To Disclose or Not to Disclose:Public Employment Information and The Right-to-Know Law

Margaret M.L. Byrnes

The information contained in this article is not intended as legal advice and may no longer be accurate due to changes in the law. Consult NHMA's legal services or your municipal attorney.

In the private sector, members of the public can’t walk into company headquarters and request copies of personnel records. However, as most of you are well aware, in the world of local government, requests for employment-related-information is not uncommon. To assist you in the sometimes challenging task of sifting through and responding to these types of requests, let’s take a look at the relevant statutory and case law.

“Internal Personnel Practices”

RSA 91-A:5 contains a list of records that are exempt from disclosure under the Right-to-Know Law. Perhaps the most misunderstood provision in that section is RSA 91-A:5, IV’s exemption for “[r]ecords pertaining to internal personnel practices.” In 1993, the New Hampshire Supreme Court had the first opportunity to address application of the exemption, holding that documents compiled during an internal investigation of a police lieutenant were exempt from disclosure as an internal personnel practice. Union Leader Corp. v. Fenniman, 136 N.H. 624 (1993). The Court determined that records that documented an investigation leading up to potential discipline—as these were—fell within the plain meaning of “internal personnel practices.”  In a subsequent case, the Court similarly held that a report generated by a water district about alleged misconduct of its employee was also an exempt internal personnel practice. Hounsell v. North Conway Water Precinct, 154 N.H. 1 (2006).

Fast forward to 2011, when the case of Montenegro v. City of Dover, 162 N.H. 641 (2011) came before the Court. The petitioners had requested the job titles of Dover employees who monitored surveillance equipment, and the city had denied that request on the grounds that this information constituted internal personnel practices. After determining that the list of names did not qualify as a “law enforcement record”—a separate analysis based on the federal Freedom of Information Act (FOIA)—the Court decided that these employee names were not internal personnel practices. In reaching this decision, the Court looked to Fenniman and Hounsell, as well as the federal courts’ interpretation of a FOIA exemption (5 U.S.C. § 552(b)(2) (2006), also referred to as “Exemption 2”), “which shields from compelled disclosure documents related solely to the internal personnel rules and practices of an agency.” Milner v. Department of Navy, 131 S.Ct. 1259, 1262 (2011). The Milner Court had reasoned that “[a]n agency’s ‘personnel rules and practices’ are its rules and practices dealing with employee relations or human resources. . . . They concern the conditions of employment in federal agencies—such matters as hiring and firing, work rules and discipline, compensation and benefits.” Montenegro, 162 N.H. at 650 (internal citations omitted). In light of Milner, Fenniman, and Hounsell, the New Hampshire Supreme Court in Montenegro held that the requested job titles were not records related to internal personnel practices because they were not “related to internal personnel discipline, . . . a quintessential example of an internal personnel practice,” and were also not “akin to such matters as hiring and firing, work rules and discipline.” Montenegro, 162 N.H. at 650 (internal citations omitted).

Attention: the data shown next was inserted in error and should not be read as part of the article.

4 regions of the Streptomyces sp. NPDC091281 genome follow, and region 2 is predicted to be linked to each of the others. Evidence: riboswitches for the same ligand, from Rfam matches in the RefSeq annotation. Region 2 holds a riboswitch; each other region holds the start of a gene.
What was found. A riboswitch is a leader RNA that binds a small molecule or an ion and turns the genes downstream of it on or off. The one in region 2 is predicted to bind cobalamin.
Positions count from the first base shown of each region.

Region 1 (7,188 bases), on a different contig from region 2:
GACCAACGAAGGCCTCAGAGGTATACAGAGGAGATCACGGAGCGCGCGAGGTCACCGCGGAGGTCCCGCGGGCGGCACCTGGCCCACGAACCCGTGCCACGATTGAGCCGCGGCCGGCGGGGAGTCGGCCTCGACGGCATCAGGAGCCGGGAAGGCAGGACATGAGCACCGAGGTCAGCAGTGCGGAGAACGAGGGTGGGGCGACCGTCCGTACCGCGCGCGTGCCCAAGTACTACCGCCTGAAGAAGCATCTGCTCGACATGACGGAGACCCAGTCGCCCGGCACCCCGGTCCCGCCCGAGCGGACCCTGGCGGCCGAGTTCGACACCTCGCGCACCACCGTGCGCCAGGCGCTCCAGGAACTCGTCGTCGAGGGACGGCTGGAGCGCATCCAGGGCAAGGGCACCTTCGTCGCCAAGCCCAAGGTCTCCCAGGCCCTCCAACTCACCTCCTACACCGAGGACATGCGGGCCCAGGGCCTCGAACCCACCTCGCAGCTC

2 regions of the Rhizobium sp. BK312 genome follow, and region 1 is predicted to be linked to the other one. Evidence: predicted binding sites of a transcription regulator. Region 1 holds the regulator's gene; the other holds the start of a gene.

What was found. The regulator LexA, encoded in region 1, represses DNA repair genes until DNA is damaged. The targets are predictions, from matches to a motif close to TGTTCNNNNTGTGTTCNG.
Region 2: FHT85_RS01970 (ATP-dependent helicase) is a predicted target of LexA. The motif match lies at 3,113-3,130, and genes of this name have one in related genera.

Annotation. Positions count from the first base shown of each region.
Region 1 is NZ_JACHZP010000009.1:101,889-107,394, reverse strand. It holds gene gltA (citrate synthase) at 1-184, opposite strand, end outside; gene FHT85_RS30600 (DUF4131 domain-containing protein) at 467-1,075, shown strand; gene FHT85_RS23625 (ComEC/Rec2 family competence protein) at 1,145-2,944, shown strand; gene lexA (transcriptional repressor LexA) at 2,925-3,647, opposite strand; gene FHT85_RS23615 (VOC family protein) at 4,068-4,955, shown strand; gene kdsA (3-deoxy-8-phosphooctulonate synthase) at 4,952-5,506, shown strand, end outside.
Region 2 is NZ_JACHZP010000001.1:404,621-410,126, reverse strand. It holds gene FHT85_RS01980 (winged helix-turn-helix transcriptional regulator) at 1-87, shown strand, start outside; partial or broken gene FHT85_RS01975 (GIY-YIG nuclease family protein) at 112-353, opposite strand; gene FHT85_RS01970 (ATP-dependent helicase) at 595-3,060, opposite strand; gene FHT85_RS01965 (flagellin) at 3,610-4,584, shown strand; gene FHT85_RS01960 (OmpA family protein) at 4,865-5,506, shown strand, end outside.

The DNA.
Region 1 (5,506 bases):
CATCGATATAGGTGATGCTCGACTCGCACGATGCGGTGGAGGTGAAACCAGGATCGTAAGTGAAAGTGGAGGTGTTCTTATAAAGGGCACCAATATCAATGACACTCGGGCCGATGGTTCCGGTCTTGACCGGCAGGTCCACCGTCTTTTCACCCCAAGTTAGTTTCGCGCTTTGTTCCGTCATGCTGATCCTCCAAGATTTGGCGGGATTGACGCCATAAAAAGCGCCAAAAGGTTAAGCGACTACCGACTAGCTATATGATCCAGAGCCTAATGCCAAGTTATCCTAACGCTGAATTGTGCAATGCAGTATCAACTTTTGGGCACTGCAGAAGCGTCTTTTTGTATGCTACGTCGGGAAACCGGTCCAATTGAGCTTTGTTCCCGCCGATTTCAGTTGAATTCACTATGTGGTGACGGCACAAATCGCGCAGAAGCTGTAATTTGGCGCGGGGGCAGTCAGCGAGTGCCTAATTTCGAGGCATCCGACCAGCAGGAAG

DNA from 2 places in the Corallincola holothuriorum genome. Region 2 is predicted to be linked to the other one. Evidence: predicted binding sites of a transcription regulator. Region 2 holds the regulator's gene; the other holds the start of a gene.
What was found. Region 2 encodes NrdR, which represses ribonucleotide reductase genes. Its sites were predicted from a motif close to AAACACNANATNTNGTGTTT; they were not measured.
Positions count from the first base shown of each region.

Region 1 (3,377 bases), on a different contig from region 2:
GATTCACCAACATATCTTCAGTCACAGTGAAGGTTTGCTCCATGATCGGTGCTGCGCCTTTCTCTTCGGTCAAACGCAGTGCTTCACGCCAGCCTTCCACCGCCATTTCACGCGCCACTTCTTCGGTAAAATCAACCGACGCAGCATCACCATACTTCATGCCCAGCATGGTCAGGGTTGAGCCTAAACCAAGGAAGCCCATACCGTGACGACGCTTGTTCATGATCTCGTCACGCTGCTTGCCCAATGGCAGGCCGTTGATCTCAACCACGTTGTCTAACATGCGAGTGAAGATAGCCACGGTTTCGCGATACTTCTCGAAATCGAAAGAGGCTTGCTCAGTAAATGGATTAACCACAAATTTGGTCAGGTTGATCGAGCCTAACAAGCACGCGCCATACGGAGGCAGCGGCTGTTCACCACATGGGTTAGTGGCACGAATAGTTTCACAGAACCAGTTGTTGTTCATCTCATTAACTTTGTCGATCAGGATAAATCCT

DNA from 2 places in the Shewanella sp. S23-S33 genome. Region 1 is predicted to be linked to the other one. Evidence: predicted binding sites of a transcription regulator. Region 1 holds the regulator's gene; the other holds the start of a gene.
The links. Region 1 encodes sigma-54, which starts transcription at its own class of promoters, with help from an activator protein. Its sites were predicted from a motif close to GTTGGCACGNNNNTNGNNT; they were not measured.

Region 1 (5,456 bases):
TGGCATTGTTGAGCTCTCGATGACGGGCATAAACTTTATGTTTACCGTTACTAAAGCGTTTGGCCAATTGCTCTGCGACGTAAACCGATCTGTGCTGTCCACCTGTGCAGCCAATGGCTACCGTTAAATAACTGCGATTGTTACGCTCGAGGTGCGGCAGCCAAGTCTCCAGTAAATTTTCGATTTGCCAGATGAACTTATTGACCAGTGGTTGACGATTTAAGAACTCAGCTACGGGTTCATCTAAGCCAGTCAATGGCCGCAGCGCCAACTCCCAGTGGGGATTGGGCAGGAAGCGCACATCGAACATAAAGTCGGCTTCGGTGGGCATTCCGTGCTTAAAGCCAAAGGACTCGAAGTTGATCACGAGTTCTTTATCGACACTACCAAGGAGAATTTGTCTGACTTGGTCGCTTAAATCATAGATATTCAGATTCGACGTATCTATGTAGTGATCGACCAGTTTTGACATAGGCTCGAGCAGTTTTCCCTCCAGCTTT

Based on this line of cases, records and other information compiled or created as part of an investigation into misconduct of a public employee is exempt from disclosure as “internal personnel practices.”

“Personnel Files”

RSA 91-A:5, IV also exempts from disclosure “personnel, medical, welfare, library user, videotape sale or rental, and other files whose disclosure would constitute invasion of privacy.” In the employment realm, the New Hampshire Supreme Court has interpreted this exemption to mean that “financial information and personnel files and other information necessary to an individual’s privacy need not be disclosed.” Mans v. Lebanon School Bd., 112 N.H. 160, 162 (1972). However, not all information related to an individual’s employment is per se exempt from disclosure. In Mans, the Court held that salary information of public school teachers, contained in the employment contracts, must be disclosed to the public. Although the employment contract was a record contained within the teachers’ personnel files, the Court declined to read the exemption broadly, construing it narrowly and in favor of disclosure, concluding that “disclosure of salaries of school teachers is not a disclosure of those intimate details which ‘would constitute invasion of privacy.’” Id. 164. It found that the legislature intended “a full disclosure of the mode and manner of public expenditures for school purposes.” Id. In that same vein, the Court held in 2011 that records of payments to retired public employees were also not exempt from disclosure under RSA 91-A:5, IV. Union Leader Corp. v. New Hampshire Ret. Sys., 162 N.H. 673 (2011).